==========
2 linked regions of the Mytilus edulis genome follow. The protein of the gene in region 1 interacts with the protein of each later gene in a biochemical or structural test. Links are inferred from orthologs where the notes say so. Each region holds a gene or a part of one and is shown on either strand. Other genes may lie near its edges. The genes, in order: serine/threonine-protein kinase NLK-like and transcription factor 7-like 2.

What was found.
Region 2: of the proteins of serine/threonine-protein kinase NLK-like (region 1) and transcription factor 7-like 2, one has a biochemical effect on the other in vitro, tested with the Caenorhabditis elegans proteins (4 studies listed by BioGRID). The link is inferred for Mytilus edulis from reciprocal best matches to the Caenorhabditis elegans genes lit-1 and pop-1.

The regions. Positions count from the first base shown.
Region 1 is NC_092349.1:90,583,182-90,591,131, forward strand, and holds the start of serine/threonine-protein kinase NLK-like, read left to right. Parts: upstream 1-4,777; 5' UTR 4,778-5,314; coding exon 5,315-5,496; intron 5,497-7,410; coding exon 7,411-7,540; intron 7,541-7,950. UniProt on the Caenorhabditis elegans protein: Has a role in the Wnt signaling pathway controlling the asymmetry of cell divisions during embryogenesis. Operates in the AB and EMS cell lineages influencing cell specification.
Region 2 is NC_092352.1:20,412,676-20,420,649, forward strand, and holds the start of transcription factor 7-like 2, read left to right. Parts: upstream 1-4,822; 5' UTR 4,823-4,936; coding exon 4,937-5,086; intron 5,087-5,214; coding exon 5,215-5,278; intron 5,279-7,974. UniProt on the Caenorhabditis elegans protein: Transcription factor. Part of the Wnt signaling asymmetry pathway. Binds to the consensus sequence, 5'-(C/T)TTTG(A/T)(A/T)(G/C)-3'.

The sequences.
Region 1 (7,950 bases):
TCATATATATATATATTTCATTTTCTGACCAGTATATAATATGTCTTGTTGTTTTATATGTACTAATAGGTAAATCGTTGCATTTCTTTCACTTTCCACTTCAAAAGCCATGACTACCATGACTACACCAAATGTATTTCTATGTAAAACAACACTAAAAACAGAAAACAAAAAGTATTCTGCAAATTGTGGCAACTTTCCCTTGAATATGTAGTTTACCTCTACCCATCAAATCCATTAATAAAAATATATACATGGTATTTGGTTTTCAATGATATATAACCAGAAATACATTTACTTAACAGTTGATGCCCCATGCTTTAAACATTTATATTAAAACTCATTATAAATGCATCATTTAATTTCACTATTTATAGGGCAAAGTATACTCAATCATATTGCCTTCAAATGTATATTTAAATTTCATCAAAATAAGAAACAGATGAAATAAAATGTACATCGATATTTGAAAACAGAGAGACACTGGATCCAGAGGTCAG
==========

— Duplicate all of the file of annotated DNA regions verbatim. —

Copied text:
2 linked regions of the Mytilus edulis genome follow. The protein of the gene in region 1 interacts with the protein of each later gene in a biochemical or structural test. Links are inferred from orthologs where the notes say so. Each region holds a gene or a part of one and is shown on either strand. Other genes may lie near its edges. The genes, in order: serine/threonine-protein kinase NLK-like and transcription factor 7-like 2.

What was found.
Region 2: of the proteins of serine/threonine-protein kinase NLK-like (region 1) and transcription factor 7-like 2, one has a biochemical effect on the other in vitro, tested with the Caenorhabditis elegans proteins (4 studies listed by BioGRID). The link is inferred for Mytilus edulis from reciprocal best matches to the Caenorhabditis elegans genes lit-1 and pop-1.

The regions. Positions count from the first base shown.
Region 1 is NC_092349.1:90,583,182-90,591,131, forward strand, and holds the start of serine/threonine-protein kinase NLK-like, read left to right. Parts: upstream 1-4,777; 5' UTR 4,778-5,314; coding exon 5,315-5,496; intron 5,497-7,410; coding exon 7,411-7,540; intron 7,541-7,950. UniProt on the Caenorhabditis elegans protein: Has a role in the Wnt signaling pathway controlling the asymmetry of cell divisions during embryogenesis. Operates in the AB and EMS cell lineages influencing cell specification.
Region 2 is NC_092352.1:20,412,676-20,420,649, forward strand, and holds the start of transcription factor 7-like 2, read left to right. Parts: upstream 1-4,822; 5' UTR 4,823-4,936; coding exon 4,937-5,086; intron 5,087-5,214; coding exon 5,215-5,278; intron 5,279-7,974. UniProt on the Caenorhabditis elegans protein: Transcription factor. Part of the Wnt signaling asymmetry pathway. Binds to the consensus sequence, 5'-(C/T)TTTG(A/T)(A/T)(G/C)-3'.

The sequences.
Region 1 (7,950 bases):
TCATATATATATATATTTCATTTTCTGACCAGTATATAATATGTCTTGTTGTTTTATATGTACTAATAGGTAAATCGTTGCATTTCTTTCACTTTCCACTTCAAAAGCCATGACTACCATGACTACACCAAATGTATTTCTATGTAAAACAACACTAAAAACAGAAAACAAAAAGTATTCTGCAAATTGTGGCAACTTTCCCTTGAATATGTAGTTTACCTCTACCCATCAAATCCATTAATAAAAATATATACATGGTATTTGGTTTTCAATGATATATAACCAGAAATACATTTACTTAACAGTTGATGCCCCATGCTTTAAACATTTATATTAAAACTCATTATAAATGCATCATTTAATTTCACTATTTATAGGGCAAAGTATACTCAATCATATTGCCTTCAAATGTATATTTAAATTTCATCAAAATAAGAAACAGATGAAATAAAATGTACATCGATATTTGAAAACAGAGAGACACTGGATCCAGAGGTCAG